An Experiential Workshop to Help Your Young Professionals Succeed
In a recent article in Inc. magazine Ryan Jenkins talked about how companies are failing to grow & develop millennials & that this is essential if they want to attract & retain the best young professionals. He found that millennial criticism of corporate training cites poor content (not engaging), lack of external thinking & marginal relevance to the learning they want; specific to help them in their jobs today. My friend, Michael de Boer sees an opportunity to fill that gap. His start-up (LevellingUp.ca) is targeted at bringing leadership & skills development to young professionals inside medium/large organizations in a millennial way.
Michael’s model is a millennial approach to leadership & skills development. He delivers relevant content (leadership & soft skills); uses external sources (sages) & makes it engaging (focused, collaborative & experiential). Knowing of my team development work with organizations & my work with universities on millennial peer mentoring he asked me to be one of his “sages” (to help the “seekers” within organizations). I really like what he’s doing so I said yes. The next discussion was where do we start?
When I reflected on it, I thought about millennials complaints of lack of support that got me
building a peer mentoring software application for them. I re-listened to Simon Sinek’s advice about boomers complaints about the enigma of millennials & his conclusion that we are obligated to empathetically help them. Finally, I asked myself, if I could go back in time & give myself one piece of advice when I was working in a big organization, what would it be?
This hit home for me given my struggles in big organizations where I’d get 5 star ratings from clients & 3 stars from my boss; which totally confused me. So I proposed to Mike, lets do a workshop on “how to make yourself promotable” & we’ll do it in a brief, focused, collaborative & experiential way. He agreed, “lets do it”. Combining my experiences as both an employee & executive, as well as a research on the topic, I distilled the most common factors & developed the 5 keys to making yourself promotable workshop as outlined below.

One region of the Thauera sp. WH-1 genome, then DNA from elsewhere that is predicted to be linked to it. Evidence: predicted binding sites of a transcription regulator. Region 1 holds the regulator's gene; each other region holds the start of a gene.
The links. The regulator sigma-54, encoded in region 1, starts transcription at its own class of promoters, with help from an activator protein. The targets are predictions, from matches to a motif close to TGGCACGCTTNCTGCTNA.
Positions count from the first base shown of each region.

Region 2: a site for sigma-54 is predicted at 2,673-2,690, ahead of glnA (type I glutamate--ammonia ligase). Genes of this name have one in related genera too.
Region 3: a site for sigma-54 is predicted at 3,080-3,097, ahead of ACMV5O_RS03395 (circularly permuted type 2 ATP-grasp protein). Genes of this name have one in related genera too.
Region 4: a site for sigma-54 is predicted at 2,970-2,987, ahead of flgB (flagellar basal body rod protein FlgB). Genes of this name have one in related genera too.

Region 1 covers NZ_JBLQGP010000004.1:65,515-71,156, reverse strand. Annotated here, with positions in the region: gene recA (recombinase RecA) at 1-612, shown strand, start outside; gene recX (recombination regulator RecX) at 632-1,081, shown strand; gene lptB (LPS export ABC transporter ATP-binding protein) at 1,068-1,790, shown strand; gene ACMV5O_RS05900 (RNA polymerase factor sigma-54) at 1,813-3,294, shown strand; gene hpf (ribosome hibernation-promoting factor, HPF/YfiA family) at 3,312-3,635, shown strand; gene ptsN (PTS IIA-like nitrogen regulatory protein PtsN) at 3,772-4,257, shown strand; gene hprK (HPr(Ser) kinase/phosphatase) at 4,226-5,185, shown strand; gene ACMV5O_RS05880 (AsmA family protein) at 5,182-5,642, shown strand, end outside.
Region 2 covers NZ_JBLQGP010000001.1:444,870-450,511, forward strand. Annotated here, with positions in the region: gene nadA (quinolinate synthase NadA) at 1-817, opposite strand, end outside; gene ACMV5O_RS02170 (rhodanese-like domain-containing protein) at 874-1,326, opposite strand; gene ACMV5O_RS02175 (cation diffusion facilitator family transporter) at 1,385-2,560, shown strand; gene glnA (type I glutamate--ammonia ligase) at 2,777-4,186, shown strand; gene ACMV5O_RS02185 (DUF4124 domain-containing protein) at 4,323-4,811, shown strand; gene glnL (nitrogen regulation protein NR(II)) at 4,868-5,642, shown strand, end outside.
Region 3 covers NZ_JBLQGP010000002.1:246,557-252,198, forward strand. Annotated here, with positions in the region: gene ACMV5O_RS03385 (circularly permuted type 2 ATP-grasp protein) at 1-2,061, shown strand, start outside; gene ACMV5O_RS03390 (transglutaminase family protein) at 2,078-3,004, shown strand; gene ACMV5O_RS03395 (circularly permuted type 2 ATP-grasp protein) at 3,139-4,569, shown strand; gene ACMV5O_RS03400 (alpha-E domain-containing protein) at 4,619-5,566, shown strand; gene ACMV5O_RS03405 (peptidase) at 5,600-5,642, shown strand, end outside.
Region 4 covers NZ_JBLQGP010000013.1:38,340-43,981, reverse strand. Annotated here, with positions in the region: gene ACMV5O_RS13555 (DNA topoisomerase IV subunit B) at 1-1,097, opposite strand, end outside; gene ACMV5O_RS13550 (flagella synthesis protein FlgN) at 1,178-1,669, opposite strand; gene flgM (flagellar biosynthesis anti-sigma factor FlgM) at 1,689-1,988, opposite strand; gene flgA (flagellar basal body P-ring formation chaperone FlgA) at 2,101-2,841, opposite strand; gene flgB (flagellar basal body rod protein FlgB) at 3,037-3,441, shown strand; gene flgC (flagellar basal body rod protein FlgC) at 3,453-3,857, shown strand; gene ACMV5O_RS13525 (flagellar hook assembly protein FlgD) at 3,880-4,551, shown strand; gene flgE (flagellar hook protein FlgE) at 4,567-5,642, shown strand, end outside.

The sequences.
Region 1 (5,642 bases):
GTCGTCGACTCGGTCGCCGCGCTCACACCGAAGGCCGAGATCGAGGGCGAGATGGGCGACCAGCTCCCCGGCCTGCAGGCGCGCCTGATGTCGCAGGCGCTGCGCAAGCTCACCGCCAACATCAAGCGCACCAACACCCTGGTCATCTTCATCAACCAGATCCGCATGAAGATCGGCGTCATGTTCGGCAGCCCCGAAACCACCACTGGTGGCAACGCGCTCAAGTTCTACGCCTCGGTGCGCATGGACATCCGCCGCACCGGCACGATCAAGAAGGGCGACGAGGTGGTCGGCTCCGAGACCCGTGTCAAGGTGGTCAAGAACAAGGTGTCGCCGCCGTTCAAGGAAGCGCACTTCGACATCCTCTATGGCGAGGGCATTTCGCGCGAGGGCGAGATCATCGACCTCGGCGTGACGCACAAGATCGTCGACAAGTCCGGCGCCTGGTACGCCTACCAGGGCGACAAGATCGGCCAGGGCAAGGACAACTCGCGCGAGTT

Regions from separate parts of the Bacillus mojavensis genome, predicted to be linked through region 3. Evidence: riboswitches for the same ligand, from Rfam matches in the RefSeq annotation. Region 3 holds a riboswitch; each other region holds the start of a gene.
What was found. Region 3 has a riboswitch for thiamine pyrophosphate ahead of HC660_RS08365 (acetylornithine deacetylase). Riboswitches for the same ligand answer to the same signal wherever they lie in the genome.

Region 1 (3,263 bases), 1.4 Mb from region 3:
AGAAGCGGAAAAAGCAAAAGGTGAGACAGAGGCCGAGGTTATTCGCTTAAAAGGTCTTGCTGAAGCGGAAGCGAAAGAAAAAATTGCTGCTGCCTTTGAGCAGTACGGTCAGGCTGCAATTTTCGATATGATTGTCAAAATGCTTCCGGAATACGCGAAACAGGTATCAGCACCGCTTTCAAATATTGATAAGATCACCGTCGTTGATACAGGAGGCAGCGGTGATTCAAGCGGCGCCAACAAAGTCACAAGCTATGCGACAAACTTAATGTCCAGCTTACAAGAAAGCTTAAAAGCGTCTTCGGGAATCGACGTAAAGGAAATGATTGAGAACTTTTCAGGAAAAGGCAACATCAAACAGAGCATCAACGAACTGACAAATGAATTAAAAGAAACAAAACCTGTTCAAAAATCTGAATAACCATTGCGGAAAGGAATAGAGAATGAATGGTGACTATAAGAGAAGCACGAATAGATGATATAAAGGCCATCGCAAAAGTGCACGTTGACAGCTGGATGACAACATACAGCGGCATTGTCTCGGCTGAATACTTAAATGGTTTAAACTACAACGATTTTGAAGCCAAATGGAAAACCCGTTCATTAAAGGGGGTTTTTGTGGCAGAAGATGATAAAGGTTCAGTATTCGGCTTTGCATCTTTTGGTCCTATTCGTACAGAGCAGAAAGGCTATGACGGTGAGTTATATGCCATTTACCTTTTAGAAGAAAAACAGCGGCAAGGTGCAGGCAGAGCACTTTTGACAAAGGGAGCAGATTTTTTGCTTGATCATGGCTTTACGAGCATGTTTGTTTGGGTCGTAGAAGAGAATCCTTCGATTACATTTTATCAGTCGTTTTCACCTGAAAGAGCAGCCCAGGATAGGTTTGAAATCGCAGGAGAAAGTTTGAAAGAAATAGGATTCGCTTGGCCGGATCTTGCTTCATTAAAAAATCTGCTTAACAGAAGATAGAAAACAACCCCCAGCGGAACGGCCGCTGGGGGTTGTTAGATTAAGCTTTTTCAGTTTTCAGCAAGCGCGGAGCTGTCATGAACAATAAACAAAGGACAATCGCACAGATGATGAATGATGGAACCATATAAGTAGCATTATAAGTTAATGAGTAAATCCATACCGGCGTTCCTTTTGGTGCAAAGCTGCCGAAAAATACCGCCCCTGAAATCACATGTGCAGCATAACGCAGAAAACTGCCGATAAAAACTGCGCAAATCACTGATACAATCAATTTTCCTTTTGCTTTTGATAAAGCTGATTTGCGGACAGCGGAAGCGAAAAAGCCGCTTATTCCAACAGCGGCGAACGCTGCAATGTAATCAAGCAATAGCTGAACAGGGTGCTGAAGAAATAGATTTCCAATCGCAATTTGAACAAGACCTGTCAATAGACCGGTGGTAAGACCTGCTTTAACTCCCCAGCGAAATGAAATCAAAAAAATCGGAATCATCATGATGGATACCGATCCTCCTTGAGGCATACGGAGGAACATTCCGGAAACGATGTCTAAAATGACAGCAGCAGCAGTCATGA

The 5 keys workshop starts by resetting young professional’s paradigm.
1. The organization isn’t staying up nights worrying about how to advance your career, it’s YOUR career & you have to OWN IT because no one else will.
2. Next we go through the 5 keys:
1. Understand what your boss is looking for – your boss is your customer & as Peter Drucker tells us, whoever understands the customer best gets the business.
2. Build your network & be a team player – business is a team sport, its not how well you play, its how well you play on the team.
3. Perform & show your leadership potential – you need to be an “A” performer & in doing so recognize & grab the opportunities that arise to “step-up”.
4. Communicate your brand & your goals – be aware of & manage your personal brand & share your goals, because no one can help if they don’t know.
5. Own your attitude, it sets your altitude – your attitude is the biggest factor in being promoted, as Zig Ziggler says “Your attitude, not your aptitude, will determine your altitude”. Simply, think of the attitude of a person you’d love to work with, then adopt that attitude & others will feel that way toward you.
Then we put people into peer groups, have them introduce themselves & spend a majority of the time discussing a focal question that makes the concepts presented relevant & actionable. Finally we debrief, ask participants some tough questions & challenge them to put some of their ideas into practice. The feedback from participants has been fantastic, some have formed peer mentoring groups. I’m really excited to see these amazing young professionals take ownership & become the great future leaders we need.
If you’d like to have a free 1 1/2 hour workshop delivered within your organization, contact me. These are ideas you need to consider to take yourself & your team to the next level. If you like them, please pass them on.
Brad Gaulin, P.Eng., MBA
Chief Evolution Officer